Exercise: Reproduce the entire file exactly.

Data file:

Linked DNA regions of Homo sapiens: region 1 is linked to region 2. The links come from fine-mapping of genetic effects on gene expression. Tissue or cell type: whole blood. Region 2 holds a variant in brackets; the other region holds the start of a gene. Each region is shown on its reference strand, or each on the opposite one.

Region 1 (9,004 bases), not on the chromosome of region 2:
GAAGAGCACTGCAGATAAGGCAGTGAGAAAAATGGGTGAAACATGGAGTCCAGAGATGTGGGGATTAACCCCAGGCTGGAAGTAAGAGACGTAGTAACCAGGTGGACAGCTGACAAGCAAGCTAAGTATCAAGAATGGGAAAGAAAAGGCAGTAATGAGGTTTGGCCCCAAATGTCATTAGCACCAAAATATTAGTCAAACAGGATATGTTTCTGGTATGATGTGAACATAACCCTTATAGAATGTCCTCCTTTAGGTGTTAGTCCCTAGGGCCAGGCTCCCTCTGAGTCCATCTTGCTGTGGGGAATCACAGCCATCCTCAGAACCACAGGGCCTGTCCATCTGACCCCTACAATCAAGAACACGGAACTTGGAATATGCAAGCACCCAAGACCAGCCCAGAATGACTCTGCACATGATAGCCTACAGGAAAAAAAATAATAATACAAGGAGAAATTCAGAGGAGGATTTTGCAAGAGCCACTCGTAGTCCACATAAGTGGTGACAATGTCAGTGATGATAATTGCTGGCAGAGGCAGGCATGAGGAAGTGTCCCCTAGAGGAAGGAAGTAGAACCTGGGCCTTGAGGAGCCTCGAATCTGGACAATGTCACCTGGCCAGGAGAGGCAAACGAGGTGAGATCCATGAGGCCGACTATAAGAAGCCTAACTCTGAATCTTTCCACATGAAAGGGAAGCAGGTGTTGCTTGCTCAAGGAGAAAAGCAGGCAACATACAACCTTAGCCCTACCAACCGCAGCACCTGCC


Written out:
Linked DNA regions of Homo sapiens: region 1 is linked to region 2. The links come from fine-mapping of genetic effects on gene expression. Tissue or cell type: whole blood. Region 2 holds a variant in brackets; the other region holds the start of a gene. Each region is shown on its reference strand, or each on the opposite one.

Region 1 (9,004 bases), not on the chromosome of region 2:
GAAGAGCACTGCAGATAAGGCAGTGAGAAAAATGGGTGAAACATGGAGTCCAGAGATGTGGGGATTAACCCCAGGCTGGAAGTAAGAGACGTAGTAACCAGGTGGACAGCTGACAAGCAAGCTAAGTATCAAGAATGGGAAAGAAAAGGCAGTAATGAGGTTTGGCCCCAAATGTCATTAGCACCAAAATATTAGTCAAACAGGATATGTTTCTGGTATGATGTGAACATAACCCTTATAGAATGTCCTCCTTTAGGTGTTAGTCCCTAGGGCCAGGCTCCCTCTGAGTCCATCTTGCTGTGGGGAATCACAGCCATCCTCAGAACCACAGGGCCTGTCCATCTGACCCCTACAATCAAGAACACGGAACTTGGAATATGCAAGCACCCAAGACCAGCCCAGAATGACTCTGCACATGATAGCCTACAGGAAAAAAAATAATAATACAAGGAGAAATTCAGAGGAGGATTTTGCAAGAGCCACTCGTAGTCCACATAAGTGGTGACAATGTCAGTGATGATAATTGCTGGCAGAGGCAGGCATGAGGAAGTGTCCCCTAGAGGAAGGAAGTAGAACCTGGGCCTTGAGGAGCCTCGAATCTGGACAATGTCACCTGGCCAGGAGAGGCAAACGAGGTGAGATCCATGAGGCCGACTATAAGAAGCCTAACTCTGAATCTTTCCACATGAAAGGGAAGCAGGTGTTGCTTGCTCAAGGAGAAAAGCAGGCAACATACAACCTTAGCCCTACCAACCGCAGCACCTGCC